And though that is my favorite part of the article, I should note that it is a bit unfair to Marxist views since Marxism is far from being a monolith. I say that as someone who has is a Marxist but disagrees with some of what both Marx and some of his followers say. And that makes me wonder if there are any who feel an affinity to the Alt-Right who could say something similar about their group and themselves. For here we should note that the use of labels encourages the use of Black-White thinking.


Dec 13

To Kyle Hanby and his blogpost that criticizes the tax breaks that Carrier is receiving to keep jobs in America as cronyism. This appeared in the Acton blog.

There are bigger problem with the Carrier deal than it fitting someone's definition of crony capitalism. Those problems have to do with business's social responsibilities and, in particular, the tax burden. The less businesses pay in taxes, the more the tax burden is shifted to private citizens especially the workers. And the problem here is that those who benefit most from tax funded services are the owners because they are the ones who profit the most from their business. But in reducing what they must taxes, we are either increasing deficits and/or making those who have less in financial resources pay for goods and services that help owners profit from their business.
What is missed in automatically calling subsidies and tax breaks 'cronyism' is determining whether there is favoritism. The above use of the term 'cronyism' is from a "free" enterprise perspective just as much as from Sanders' position, the deal with Carrier is not saving enough jobs or from Ryan's position that it is good to save those jobs. Free Enterprise means freedom from government control and some include with freedom from taxes. But that free enterprise, when compelled under the threat that companies will move their business operations, is free for the enterprise but forced on the public. Such is a form of extortion. And this is the problem with the analysis above. Just as the shifting burden is not included in analyzing the Carrier deal, looking at the effects on the general public of reducing or eliminating business's social responsibilities and public accountability that come through government controls including taxes is not included when talking about free enterprise.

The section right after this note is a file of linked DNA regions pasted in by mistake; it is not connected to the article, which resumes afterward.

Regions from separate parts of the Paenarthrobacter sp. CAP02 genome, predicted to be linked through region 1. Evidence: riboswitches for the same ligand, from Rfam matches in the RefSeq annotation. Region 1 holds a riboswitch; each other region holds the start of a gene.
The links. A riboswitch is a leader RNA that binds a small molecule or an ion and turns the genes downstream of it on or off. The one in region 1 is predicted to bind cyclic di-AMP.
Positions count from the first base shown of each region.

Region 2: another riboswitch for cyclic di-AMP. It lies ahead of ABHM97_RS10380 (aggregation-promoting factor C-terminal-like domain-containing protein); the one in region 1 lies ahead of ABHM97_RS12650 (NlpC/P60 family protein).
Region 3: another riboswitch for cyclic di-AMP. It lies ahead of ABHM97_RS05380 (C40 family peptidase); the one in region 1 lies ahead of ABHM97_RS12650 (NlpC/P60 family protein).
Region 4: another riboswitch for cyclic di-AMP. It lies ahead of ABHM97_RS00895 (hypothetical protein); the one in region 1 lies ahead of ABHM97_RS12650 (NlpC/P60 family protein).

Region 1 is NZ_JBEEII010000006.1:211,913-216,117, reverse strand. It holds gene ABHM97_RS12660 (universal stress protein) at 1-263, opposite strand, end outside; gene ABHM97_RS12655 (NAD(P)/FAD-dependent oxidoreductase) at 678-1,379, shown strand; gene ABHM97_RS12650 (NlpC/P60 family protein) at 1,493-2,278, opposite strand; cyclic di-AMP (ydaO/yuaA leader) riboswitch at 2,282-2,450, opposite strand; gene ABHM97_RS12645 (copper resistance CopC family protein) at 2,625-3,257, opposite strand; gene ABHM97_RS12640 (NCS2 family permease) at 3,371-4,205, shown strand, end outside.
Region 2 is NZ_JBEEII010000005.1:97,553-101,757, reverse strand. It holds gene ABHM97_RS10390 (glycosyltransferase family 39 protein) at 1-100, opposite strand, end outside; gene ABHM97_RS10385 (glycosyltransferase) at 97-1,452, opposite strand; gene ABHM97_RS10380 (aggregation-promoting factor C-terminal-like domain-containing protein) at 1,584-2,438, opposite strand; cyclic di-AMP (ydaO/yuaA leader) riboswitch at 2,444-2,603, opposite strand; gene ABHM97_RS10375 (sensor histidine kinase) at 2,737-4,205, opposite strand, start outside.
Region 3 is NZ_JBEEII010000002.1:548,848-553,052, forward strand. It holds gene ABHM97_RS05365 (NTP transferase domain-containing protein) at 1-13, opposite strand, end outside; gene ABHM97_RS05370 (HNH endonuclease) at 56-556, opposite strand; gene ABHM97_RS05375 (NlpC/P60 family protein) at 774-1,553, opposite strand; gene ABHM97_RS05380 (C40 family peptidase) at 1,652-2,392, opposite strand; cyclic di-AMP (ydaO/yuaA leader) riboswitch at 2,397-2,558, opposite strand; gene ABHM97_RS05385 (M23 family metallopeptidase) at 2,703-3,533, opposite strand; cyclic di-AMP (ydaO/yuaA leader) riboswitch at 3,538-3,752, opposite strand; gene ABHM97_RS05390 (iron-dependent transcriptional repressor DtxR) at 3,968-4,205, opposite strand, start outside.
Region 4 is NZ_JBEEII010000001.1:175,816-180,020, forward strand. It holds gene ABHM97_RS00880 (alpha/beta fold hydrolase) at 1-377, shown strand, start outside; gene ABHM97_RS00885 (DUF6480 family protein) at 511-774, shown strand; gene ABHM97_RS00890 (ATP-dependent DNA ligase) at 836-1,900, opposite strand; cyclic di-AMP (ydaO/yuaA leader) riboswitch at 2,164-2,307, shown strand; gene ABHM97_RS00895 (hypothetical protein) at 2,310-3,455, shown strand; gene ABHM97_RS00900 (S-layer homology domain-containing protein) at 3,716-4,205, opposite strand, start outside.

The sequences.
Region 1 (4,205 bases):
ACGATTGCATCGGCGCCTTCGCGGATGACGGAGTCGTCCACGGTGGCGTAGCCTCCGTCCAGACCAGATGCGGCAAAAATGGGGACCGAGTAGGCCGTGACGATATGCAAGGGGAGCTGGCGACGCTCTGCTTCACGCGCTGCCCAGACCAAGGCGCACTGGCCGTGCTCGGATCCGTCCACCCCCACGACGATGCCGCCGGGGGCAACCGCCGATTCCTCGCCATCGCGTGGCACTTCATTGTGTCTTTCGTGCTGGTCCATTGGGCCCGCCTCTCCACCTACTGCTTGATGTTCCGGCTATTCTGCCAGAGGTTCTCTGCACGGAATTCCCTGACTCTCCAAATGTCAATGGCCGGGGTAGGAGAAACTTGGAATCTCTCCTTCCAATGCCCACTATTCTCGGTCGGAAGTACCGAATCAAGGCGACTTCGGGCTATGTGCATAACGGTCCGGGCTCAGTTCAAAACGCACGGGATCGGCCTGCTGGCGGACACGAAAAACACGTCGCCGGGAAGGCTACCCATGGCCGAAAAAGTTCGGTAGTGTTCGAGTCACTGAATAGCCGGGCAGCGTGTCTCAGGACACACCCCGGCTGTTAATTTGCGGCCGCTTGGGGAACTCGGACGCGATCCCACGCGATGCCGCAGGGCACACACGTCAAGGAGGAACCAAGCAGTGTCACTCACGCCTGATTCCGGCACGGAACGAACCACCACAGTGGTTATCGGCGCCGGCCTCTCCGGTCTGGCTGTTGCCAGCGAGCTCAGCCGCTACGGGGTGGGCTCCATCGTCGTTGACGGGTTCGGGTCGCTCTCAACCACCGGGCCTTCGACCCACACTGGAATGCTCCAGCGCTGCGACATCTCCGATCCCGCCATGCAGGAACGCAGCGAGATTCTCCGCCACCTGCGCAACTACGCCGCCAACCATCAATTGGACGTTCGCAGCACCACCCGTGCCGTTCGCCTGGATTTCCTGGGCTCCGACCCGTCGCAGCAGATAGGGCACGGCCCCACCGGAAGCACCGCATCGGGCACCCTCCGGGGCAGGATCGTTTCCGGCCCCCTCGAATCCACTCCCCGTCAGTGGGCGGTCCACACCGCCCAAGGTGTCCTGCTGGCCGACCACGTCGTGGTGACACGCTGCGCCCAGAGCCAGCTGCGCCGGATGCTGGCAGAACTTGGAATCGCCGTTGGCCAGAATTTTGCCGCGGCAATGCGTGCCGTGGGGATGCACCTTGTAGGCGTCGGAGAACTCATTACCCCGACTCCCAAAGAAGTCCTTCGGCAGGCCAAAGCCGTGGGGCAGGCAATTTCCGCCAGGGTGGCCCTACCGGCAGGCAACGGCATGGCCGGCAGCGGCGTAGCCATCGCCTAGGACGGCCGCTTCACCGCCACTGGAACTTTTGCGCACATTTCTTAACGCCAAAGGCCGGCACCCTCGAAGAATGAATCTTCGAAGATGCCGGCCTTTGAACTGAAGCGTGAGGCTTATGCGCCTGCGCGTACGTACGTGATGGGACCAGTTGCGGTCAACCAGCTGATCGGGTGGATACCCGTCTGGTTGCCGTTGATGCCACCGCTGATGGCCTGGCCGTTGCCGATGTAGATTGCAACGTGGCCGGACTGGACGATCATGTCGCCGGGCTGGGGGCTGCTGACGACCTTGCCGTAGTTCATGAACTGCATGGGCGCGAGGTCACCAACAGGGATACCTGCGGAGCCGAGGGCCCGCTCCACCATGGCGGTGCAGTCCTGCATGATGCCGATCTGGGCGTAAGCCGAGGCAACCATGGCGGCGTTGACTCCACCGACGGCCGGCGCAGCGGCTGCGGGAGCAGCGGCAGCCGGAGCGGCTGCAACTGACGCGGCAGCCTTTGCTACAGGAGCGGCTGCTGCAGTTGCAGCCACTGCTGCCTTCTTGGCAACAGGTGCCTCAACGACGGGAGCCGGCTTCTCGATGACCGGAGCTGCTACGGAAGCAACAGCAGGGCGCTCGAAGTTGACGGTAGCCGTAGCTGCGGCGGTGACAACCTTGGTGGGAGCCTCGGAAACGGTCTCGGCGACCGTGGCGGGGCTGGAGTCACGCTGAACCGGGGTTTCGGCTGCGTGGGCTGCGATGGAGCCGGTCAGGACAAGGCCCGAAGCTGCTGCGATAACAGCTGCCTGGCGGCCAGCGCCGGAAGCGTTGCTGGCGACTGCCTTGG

Are there times when subsidies and tax breaks are not instances of cronyism? If such measures primarily serve the general public rather than the private good of selected individuals, yes. What is missed above is the necessity of favoritism in any subsidies or tax breaks that are implemented. In fact, without sufficient government controls over wages, the free enterprise aspect of inadequate minimum wage requirements necessitates the use of tax funded payroll subsidies through government assistance programs. And when this is employed primarily for the private good of owners, we have free enterprise and cronyism working hand-in-hand.

No comments: